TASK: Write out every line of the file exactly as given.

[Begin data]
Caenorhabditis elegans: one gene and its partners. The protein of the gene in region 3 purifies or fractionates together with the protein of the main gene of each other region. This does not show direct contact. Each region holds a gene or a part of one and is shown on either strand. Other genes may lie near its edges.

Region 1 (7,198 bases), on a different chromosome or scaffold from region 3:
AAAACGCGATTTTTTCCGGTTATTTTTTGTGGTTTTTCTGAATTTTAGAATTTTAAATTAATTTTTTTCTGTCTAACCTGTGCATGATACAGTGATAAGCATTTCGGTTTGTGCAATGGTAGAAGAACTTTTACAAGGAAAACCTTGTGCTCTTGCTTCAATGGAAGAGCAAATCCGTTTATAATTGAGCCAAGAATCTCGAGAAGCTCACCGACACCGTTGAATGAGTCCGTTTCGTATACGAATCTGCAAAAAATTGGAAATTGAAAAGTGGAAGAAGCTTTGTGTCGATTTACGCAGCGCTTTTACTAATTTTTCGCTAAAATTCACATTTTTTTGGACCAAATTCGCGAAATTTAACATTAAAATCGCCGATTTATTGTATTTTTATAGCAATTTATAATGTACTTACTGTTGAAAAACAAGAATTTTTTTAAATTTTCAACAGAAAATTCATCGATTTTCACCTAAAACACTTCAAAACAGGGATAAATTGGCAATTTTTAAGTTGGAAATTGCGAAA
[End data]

Caenorhabditis elegans: one gene and its partners. The protein of the gene in region 3 purifies or fractionates together with the protein of the main gene of each other region. This does not show direct contact. Each region holds a gene or a part of one and is shown on either strand. Other genes may lie near its edges.

Region 1 (7,198 bases), on a different chromosome or scaffold from region 3:
AAAACGCGATTTTTTCCGGTTATTTTTTGTGGTTTTTCTGAATTTTAGAATTTTAAATTAATTTTTTTCTGTCTAACCTGTGCATGATACAGTGATAAGCATTTCGGTTTGTGCAATGGTAGAAGAACTTTTACAAGGAAAACCTTGTGCTCTTGCTTCAATGGAAGAGCAAATCCGTTTATAATTGAGCCAAGAATCTCGAGAAGCTCACCGACACCGTTGAATGAGTCCGTTTCGTATACGAATCTGCAAAAAATTGGAAATTGAAAAGTGGAAGAAGCTTTGTGTCGATTTACGCAGCGCTTTTACTAATTTTTCGCTAAAATTCACATTTTTTTGGACCAAATTCGCGAAATTTAACATTAAAATCGCCGATTTATTGTATTTTTATAGCAATTTATAATGTACTTACTGTTGAAAAACAAGAATTTTTTTAAATTTTCAACAGAAAATTCATCGATTTTCACCTAAAACACTTCAAAACAGGGATAAATTGGCAATTTTTAAGTTGGAAATTGCGAAA